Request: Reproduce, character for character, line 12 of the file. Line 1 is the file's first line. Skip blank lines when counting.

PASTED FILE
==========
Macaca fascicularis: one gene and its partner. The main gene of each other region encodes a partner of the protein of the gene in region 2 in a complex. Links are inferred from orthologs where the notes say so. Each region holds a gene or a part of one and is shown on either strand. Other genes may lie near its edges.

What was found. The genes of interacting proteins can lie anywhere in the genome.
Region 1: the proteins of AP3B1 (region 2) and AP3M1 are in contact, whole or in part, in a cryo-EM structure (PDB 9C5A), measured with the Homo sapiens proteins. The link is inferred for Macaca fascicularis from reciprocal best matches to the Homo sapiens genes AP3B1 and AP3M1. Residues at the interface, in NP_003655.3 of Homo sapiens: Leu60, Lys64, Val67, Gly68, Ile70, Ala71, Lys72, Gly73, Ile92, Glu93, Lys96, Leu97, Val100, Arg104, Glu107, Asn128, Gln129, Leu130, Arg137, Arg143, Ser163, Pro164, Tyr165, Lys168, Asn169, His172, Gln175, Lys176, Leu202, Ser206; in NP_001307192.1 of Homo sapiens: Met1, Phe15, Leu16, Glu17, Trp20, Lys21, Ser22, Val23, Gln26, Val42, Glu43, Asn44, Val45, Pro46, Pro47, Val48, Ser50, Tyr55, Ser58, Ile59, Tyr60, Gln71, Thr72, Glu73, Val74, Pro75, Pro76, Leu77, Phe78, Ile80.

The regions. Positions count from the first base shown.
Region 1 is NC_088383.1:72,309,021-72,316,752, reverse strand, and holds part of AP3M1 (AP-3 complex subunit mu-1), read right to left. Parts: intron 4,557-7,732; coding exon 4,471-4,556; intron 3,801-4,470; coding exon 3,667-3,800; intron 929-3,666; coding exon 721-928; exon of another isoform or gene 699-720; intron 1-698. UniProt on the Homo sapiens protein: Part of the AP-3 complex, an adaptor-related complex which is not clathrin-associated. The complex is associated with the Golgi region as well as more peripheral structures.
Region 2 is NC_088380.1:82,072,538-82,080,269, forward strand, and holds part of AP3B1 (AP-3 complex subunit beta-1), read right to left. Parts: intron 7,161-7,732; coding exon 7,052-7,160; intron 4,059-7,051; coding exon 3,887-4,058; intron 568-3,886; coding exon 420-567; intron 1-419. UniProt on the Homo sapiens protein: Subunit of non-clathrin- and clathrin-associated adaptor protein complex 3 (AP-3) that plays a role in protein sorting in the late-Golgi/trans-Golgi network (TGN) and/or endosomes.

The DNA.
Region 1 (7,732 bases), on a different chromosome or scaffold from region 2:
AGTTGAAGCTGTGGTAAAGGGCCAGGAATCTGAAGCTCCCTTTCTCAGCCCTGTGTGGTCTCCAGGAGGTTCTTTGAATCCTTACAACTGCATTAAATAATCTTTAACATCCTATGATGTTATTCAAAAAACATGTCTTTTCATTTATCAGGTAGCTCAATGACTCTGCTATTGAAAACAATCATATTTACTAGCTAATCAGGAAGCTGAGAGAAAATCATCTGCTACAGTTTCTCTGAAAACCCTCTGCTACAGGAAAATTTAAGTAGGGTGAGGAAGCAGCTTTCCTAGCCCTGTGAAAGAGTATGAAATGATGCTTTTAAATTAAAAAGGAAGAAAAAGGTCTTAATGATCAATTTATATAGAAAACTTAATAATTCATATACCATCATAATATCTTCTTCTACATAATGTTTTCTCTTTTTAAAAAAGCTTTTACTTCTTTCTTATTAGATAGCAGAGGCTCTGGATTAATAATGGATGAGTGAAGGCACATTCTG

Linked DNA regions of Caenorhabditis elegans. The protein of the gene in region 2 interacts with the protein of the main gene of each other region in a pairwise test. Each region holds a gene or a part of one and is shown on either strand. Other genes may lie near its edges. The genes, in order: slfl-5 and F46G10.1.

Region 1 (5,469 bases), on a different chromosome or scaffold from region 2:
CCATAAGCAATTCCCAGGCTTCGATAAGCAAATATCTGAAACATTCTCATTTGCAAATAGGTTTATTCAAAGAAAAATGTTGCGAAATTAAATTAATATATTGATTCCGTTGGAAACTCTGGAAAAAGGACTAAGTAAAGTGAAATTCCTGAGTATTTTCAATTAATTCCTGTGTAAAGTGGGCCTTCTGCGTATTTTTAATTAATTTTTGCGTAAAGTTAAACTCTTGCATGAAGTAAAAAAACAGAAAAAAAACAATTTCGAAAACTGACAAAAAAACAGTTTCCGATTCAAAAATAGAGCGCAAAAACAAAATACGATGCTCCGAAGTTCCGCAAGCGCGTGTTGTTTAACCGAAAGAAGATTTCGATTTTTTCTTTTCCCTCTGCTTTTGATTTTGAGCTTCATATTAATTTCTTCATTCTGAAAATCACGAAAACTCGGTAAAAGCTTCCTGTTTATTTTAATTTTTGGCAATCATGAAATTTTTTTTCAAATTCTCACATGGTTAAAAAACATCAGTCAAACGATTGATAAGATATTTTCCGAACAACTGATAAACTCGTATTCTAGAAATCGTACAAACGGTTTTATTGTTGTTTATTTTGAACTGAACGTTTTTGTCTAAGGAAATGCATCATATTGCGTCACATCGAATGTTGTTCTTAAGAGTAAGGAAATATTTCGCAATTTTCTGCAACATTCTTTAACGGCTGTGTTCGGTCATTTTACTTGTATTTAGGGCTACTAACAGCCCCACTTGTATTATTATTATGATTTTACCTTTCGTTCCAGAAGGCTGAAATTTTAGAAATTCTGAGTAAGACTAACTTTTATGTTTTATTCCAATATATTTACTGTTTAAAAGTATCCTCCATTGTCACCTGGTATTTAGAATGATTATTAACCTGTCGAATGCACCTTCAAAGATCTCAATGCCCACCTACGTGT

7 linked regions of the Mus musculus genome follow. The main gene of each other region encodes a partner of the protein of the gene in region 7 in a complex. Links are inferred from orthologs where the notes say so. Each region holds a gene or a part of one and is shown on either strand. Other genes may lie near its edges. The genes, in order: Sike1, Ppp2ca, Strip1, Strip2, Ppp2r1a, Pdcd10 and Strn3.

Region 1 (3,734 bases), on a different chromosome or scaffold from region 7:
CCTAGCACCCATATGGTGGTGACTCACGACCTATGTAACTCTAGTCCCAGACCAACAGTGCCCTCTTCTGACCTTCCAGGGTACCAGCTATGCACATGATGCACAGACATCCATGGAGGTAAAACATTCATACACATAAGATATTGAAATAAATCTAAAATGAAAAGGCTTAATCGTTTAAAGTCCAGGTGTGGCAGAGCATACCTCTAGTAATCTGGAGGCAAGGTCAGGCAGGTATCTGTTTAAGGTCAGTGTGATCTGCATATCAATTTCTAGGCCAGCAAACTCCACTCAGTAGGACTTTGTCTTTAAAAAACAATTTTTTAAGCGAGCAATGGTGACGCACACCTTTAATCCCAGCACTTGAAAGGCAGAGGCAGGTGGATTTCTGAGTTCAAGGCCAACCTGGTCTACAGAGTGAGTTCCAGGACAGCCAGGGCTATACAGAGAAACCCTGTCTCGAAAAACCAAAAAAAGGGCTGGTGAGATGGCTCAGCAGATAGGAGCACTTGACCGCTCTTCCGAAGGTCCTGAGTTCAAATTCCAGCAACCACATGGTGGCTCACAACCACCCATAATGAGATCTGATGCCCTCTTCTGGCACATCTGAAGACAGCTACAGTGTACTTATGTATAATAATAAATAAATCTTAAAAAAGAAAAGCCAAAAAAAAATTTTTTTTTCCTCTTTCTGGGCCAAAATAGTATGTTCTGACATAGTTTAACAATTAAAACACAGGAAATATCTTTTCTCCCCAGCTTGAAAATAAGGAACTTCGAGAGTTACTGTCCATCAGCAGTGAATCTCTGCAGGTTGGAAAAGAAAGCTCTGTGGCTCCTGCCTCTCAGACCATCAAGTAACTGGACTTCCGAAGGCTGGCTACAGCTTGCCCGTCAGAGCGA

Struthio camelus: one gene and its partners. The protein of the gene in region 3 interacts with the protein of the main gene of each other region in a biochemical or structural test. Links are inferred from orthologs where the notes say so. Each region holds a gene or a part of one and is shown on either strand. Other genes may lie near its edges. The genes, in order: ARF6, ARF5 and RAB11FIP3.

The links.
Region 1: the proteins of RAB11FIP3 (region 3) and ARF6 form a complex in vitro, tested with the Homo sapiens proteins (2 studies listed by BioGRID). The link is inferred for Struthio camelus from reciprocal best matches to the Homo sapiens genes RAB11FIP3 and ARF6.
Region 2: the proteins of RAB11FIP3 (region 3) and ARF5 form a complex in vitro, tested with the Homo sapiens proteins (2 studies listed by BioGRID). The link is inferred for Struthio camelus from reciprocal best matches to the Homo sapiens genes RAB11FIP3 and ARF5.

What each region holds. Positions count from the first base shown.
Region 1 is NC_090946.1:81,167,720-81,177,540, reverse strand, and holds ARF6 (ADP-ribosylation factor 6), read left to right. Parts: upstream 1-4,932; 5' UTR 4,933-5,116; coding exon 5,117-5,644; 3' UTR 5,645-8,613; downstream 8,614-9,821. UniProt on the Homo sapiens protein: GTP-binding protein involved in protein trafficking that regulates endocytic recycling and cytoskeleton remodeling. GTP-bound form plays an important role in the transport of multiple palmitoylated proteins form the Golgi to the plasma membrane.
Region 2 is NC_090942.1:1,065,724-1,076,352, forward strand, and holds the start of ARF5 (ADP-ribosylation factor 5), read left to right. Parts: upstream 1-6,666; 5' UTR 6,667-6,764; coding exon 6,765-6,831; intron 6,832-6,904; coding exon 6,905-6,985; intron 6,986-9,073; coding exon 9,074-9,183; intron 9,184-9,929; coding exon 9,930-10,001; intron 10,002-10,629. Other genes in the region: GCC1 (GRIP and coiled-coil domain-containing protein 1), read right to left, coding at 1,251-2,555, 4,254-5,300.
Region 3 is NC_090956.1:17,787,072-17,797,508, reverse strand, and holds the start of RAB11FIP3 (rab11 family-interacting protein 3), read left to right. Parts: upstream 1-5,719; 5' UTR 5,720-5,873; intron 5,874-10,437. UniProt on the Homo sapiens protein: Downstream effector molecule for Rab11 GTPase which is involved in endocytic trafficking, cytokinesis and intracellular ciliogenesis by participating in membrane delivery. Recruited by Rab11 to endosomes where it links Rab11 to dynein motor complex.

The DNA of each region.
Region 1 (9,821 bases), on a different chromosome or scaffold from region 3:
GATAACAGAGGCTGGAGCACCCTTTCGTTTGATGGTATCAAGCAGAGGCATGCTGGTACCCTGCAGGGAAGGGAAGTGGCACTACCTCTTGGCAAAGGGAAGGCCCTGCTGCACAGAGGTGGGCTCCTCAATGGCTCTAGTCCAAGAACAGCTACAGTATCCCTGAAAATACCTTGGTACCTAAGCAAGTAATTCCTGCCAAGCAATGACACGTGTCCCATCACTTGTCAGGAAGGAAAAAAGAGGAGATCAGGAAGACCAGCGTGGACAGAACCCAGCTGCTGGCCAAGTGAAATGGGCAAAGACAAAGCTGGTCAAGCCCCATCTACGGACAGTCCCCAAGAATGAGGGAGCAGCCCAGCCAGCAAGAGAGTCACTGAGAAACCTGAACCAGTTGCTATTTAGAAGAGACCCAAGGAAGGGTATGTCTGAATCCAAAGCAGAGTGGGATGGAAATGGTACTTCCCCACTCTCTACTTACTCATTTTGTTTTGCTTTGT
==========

CCATAAGCAATTCCCAGGCTTCGATAAGCAAATATCTGAAACATTCTCATTTGCAAATAGGTTTATTCAAAGAAAAATGTTGCGAAATTAAATTAATATATTGATTCCGTTGGAAACTCTGGAAAAAGGACTAAGTAAAGTGAAATTCCTGAGTATTTTCAATTAATTCCTGTGTAAAGTGGGCCTTCTGCGTATTTTTAATTAATTTTTGCGTAAAGTTAAACTCTTGCATGAAGTAAAAAAACAGAAAAAAAACAATTTCGAAAACTGACAAAAAAACAGTTTCCGATTCAAAAATAGAGCGCAAAAACAAAATACGATGCTCCGAAGTTCCGCAAGCGCGTGTTGTTTAACCGAAAGAAGATTTCGATTTTTTCTTTTCCCTCTGCTTTTGATTTTGAGCTTCATATTAATTTCTTCATTCTGAAAATCACGAAAACTCGGTAAAAGCTTCCTGTTTATTTTAATTTTTGGCAATCATGAAATTTTTTTTCAAATTCTCACATGGTTAAAAAACATCAGTCAAACGATTGATAAGATATTTTCCGAACAACTGATAAACTCGTATTCTAGAAATCGTACAAACGGTTTTATTGTTGTTTATTTTGAACTGAACGTTTTTGTCTAAGGAAATGCATCATATTGCGTCACATCGAATGTTGTTCTTAAGAGTAAGGAAATATTTCGCAATTTTCTGCAACATTCTTTAACGGCTGTGTTCGGTCATTTTACTTGTATTTAGGGCTACTAACAGCCCCACTTGTATTATTATTATGATTTTACCTTTCGTTCCAGAAGGCTGAAATTTTAGAAATTCTGAGTAAGACTAACTTTTATGTTTTATTCCAATATATTTACTGTTTAAAAGTATCCTCCATTGTCACCTGGTATTTAGAATGATTATTAACCTGTCGAATGCACCTTCAAAGATCTCAATGCCCACCTACGTGT